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Winter Grazing Health Risk?

07/06/2010 @ 5:13pm


As cattle graze on pastures this winter, how do producers ensure they will remain healthy during those blustery, snowy months? Bill Ramsey, Pioneer Livestock Information Manager, explains that while winter grazing is a viable option to reducing overall input costs, producers can't afford to sacrifice their herd's health in the interim. He says since nutrition and health go hand in hand, cattle performance will suffer if nutrition is deficient.

"Those two factors are very important because they are closely tied together. A lot of producers are trying to control feed costs and are looking at co-products to supplement, such as distillers grains, corn gluten feeds, or depending on availability, food-industry byproducts."

However, in trying to control feed costs, you don't want to sacrifice a cow's body condition. Successful winter grazing comes down to one key point: making sure cows maintain a good body condition until calving time.

"Producers need to watch the body condition on their cows and first-calf heifers," says Ramsey. "You'd like to see the cows calve with a 5 or 6 body condition score. Recommended body condition score at calving for a two-year-old first-calf heifer is 6," he says.

Ideally, he recommends producers split cattle into groups based on their body condition scores. He says the best time to do this is during pregnancy checks.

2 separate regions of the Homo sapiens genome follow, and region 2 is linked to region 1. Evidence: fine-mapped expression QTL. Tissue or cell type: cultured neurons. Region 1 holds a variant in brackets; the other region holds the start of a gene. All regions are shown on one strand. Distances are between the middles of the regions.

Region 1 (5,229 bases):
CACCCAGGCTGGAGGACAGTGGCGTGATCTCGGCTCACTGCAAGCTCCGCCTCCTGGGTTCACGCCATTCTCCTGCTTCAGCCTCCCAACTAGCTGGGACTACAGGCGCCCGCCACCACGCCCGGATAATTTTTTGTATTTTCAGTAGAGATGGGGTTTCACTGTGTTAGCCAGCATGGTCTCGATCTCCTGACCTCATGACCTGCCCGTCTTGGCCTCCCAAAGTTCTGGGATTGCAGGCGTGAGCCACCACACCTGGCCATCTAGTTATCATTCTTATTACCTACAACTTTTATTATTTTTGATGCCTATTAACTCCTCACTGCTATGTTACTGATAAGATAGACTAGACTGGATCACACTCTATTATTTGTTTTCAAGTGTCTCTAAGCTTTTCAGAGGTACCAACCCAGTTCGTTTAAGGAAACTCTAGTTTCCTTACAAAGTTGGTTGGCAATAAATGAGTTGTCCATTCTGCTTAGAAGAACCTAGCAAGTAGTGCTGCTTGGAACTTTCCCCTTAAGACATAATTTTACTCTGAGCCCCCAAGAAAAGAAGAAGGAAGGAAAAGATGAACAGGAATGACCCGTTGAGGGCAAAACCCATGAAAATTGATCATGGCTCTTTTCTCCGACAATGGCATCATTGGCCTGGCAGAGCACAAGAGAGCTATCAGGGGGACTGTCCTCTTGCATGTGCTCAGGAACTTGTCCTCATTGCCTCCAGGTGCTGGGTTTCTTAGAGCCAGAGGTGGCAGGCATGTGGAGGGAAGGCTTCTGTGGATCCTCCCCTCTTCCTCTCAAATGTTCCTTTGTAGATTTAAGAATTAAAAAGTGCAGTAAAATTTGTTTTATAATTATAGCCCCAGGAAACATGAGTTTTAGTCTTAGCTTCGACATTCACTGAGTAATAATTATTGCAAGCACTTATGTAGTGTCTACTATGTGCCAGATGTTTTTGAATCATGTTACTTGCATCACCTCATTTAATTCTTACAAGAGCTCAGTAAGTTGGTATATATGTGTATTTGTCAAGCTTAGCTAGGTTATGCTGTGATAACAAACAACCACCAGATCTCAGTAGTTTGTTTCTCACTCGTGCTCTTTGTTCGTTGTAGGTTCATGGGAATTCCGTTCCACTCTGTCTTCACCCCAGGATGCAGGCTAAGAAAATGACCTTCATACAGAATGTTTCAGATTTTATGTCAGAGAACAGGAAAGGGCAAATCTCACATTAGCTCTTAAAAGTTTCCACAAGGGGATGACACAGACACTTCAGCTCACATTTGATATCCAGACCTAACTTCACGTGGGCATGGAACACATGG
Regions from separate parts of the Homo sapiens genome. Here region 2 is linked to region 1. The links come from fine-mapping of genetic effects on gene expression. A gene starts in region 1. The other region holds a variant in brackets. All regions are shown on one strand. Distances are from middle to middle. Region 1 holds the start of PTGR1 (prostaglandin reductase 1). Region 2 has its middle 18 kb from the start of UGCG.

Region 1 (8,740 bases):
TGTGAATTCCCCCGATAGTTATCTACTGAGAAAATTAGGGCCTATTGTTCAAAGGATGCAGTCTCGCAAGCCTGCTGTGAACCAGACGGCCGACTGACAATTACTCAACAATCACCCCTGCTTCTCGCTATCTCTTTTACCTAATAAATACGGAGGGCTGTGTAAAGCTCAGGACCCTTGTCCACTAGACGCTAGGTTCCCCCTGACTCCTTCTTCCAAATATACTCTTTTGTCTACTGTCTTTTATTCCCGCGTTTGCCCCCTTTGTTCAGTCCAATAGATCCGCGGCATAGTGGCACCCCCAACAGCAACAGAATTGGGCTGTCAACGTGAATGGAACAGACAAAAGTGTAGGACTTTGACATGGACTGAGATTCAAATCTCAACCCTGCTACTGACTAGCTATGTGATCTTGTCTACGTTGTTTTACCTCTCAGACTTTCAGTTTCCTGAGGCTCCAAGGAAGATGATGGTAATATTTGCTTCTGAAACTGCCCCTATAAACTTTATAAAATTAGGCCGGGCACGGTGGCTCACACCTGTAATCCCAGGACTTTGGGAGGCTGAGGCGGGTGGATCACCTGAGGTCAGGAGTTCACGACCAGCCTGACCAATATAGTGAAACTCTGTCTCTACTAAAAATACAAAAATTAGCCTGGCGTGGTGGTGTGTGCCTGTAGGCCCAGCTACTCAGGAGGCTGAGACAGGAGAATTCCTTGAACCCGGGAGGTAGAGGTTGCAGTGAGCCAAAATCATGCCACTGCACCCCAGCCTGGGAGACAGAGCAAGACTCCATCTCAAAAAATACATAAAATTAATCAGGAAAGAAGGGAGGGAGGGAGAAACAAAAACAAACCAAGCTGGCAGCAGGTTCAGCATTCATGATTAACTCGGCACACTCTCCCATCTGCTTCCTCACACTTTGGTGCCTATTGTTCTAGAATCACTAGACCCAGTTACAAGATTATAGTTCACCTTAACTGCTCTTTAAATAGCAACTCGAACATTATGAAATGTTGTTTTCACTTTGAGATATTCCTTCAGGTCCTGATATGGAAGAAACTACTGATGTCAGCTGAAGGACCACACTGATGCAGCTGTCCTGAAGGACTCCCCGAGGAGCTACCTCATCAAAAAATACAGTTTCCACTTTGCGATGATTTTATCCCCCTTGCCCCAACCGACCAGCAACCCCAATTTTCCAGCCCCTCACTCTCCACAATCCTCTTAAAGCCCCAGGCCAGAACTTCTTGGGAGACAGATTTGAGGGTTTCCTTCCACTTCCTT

Other areas to monitor to maintain a good body score include analyzing forages, access to water, and parasite control.

1. Analyze forages. Ramsey suggests analyzing forages that will be used to supplement feed because you may want to save your highest quality forages for animals that have the lowest body condition scores.

2. Water access.Water is a nutrient and should be considered part of a comprehensive program. "If animals don't get enough water, it can result in compromised immune functions and lower conception rates. Animals need to have a good quality water source," says Ramsey.

3. Parasite control. Every producer sees winter as one of the most expensive times of the year for input costs per cow because they're going to be feeding some sort of supplemental feed or protein supplement. However, if you're feeding parasites at the same time that cow is not going to be efficient with feed and that's the last thing you want to happen in winter.

While supplying animals with adequate nutrition as they wintergraze is important to maintaining a good body condition score, Ramsey says producers should have a year long plan in place.

"I really like to see producers have a year round comprehensive health and nutrition program. Get your local experts involved, like a veterinarian for herd health, to establish a vaccination program and parasite control for all seasons," he says. "The beef cow is an amazing creature that has the ability to graze and convert a lot of low-quality nutrients to energy to produce protein. However, when cattle aren't healthy, that energy is not converted as efficiently as it should be."

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